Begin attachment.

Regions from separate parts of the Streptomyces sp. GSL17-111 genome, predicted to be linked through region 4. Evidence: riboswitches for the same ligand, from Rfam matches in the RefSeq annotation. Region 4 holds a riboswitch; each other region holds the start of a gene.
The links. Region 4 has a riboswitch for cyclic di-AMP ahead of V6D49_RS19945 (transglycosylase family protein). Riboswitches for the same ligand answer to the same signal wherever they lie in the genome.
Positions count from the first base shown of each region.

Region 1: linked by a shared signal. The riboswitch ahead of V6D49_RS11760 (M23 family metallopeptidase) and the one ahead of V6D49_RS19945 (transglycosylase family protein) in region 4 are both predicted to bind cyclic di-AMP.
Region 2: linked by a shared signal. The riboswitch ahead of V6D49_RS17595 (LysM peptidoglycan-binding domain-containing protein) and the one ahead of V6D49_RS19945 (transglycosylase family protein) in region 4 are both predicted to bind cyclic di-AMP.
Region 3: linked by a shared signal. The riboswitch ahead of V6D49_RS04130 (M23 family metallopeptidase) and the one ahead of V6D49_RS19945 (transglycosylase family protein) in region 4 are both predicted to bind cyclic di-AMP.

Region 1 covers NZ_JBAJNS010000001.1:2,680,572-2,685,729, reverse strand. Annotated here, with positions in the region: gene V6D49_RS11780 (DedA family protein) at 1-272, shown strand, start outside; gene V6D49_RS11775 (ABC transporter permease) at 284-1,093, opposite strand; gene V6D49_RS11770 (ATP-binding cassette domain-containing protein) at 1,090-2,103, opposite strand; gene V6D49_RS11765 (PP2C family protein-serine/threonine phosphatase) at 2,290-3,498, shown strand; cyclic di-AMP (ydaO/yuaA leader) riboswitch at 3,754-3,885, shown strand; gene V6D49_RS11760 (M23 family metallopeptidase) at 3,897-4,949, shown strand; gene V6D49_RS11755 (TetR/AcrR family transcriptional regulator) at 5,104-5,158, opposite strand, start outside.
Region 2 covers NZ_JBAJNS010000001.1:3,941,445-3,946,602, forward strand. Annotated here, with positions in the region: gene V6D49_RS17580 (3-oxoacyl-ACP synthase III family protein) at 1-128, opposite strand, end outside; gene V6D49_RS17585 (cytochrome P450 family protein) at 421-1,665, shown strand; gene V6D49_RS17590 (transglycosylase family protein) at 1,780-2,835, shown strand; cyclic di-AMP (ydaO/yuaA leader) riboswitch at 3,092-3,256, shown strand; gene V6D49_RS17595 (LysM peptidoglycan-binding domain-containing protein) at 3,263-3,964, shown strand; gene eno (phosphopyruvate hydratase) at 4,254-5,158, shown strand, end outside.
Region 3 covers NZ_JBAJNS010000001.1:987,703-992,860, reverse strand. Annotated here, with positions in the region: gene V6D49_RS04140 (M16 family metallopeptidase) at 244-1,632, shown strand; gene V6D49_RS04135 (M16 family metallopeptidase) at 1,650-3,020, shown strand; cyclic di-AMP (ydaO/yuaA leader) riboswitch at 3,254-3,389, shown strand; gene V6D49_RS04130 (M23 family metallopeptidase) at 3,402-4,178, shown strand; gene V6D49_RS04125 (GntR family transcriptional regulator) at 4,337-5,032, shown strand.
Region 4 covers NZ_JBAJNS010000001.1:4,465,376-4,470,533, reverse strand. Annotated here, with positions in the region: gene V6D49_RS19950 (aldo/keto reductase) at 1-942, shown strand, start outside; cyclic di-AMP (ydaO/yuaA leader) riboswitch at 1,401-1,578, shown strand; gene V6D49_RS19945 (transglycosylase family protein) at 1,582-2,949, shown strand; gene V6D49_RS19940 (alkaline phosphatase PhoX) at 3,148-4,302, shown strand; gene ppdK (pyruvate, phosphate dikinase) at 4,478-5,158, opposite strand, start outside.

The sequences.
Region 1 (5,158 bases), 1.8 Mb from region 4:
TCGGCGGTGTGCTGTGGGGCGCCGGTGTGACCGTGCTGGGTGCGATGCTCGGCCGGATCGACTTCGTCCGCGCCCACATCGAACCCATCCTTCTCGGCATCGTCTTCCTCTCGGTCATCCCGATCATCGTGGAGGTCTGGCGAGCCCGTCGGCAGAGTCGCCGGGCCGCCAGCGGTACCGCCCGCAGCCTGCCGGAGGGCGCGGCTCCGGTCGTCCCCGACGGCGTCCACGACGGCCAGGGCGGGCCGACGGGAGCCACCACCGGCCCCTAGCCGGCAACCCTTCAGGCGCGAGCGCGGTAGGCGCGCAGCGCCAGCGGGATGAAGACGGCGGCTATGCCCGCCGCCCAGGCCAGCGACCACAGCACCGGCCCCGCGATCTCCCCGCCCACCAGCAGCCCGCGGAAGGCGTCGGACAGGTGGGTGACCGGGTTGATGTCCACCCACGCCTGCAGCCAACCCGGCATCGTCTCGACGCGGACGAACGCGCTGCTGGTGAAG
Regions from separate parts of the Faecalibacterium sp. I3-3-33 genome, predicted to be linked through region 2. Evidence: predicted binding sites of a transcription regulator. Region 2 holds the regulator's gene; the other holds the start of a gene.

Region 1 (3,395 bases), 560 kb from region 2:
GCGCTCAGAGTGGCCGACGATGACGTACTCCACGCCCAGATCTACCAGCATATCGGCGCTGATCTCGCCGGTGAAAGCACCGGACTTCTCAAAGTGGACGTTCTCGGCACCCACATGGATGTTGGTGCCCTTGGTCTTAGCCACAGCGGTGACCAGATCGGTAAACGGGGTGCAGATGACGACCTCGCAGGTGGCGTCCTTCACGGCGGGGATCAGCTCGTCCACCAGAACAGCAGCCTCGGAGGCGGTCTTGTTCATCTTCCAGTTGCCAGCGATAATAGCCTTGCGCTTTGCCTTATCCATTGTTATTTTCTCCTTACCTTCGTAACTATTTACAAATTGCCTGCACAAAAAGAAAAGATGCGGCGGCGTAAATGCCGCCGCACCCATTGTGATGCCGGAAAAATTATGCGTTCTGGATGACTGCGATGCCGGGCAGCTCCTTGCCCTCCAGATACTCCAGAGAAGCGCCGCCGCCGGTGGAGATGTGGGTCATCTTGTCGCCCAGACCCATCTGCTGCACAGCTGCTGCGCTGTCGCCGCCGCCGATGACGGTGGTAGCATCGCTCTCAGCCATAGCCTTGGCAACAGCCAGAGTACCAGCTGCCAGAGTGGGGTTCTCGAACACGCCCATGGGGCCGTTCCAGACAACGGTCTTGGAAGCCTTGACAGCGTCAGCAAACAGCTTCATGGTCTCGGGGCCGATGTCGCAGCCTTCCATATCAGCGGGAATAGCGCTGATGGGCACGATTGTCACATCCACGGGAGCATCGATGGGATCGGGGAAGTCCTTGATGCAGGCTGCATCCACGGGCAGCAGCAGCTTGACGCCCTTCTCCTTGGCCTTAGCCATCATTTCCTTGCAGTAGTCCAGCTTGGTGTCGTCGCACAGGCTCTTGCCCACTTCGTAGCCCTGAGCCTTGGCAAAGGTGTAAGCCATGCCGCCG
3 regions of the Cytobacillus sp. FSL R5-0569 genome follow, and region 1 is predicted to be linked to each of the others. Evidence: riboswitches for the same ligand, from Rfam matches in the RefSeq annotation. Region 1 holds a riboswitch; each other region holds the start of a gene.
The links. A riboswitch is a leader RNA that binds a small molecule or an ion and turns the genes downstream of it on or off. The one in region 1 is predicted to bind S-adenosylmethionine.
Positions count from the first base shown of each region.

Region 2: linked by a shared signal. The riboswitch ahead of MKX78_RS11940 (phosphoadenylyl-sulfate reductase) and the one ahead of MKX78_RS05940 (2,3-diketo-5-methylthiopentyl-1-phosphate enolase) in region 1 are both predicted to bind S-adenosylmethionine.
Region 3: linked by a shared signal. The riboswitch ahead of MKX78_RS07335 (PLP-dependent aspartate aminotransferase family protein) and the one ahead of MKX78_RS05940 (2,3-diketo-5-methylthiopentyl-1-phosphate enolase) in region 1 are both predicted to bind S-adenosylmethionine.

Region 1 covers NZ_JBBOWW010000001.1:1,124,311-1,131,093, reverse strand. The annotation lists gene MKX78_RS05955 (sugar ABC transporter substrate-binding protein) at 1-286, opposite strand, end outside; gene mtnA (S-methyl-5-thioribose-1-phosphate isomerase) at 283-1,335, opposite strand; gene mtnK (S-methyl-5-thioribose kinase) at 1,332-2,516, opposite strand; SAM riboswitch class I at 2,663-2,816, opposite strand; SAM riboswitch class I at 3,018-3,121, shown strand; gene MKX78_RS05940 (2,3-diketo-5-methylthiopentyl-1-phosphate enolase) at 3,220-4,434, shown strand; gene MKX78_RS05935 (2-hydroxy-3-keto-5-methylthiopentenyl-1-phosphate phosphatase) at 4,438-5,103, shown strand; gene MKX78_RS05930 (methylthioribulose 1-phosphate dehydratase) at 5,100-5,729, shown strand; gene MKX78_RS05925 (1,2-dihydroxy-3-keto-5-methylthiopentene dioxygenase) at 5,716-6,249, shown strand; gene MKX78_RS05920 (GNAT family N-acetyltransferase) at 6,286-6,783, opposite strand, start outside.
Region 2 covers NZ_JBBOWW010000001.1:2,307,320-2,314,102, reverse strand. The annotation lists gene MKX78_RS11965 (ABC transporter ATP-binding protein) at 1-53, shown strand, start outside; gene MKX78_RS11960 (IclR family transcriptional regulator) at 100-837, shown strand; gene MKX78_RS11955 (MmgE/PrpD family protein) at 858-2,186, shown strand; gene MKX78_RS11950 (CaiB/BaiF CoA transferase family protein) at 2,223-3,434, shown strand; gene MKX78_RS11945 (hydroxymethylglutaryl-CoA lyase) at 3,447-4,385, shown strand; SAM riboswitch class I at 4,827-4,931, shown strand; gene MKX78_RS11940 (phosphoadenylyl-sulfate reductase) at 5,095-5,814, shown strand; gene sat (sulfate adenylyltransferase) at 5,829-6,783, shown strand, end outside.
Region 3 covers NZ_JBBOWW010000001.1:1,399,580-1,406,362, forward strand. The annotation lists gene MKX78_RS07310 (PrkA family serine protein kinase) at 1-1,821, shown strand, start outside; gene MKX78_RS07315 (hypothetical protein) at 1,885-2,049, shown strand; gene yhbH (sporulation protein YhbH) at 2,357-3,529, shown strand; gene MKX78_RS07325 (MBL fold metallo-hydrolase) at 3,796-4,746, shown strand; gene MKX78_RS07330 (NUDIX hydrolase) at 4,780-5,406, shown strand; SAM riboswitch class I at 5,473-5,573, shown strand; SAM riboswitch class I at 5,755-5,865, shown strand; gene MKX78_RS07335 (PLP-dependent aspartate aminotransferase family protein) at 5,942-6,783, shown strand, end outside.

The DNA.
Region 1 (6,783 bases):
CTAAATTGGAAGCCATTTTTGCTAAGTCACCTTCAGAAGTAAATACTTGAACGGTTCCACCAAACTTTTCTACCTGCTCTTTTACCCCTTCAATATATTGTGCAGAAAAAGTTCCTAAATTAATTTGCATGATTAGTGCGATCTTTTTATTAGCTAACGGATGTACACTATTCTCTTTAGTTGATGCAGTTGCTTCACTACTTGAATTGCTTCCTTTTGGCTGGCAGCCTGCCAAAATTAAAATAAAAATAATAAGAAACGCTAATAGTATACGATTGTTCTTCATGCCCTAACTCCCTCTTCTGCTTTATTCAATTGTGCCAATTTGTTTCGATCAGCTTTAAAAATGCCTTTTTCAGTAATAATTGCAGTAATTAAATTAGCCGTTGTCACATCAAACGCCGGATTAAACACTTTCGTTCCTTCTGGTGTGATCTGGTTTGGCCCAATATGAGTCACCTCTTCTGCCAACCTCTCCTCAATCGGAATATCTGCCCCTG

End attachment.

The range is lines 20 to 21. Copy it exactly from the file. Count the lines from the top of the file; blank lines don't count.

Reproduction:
Region 2: linked by a shared signal. The riboswitch ahead of MKX78_RS11940 (phosphoadenylyl-sulfate reductase) and the one ahead of MKX78_RS05940 (2,3-diketo-5-methylthiopentyl-1-phosphate enolase) in region 1 are both predicted to bind S-adenosylmethionine.
Region 3: linked by a shared signal. The riboswitch ahead of MKX78_RS07335 (PLP-dependent aspartate aminotransferase family protein) and the one ahead of MKX78_RS05940 (2,3-diketo-5-methylthiopentyl-1-phosphate enolase) in region 1 are both predicted to bind S-adenosylmethionine.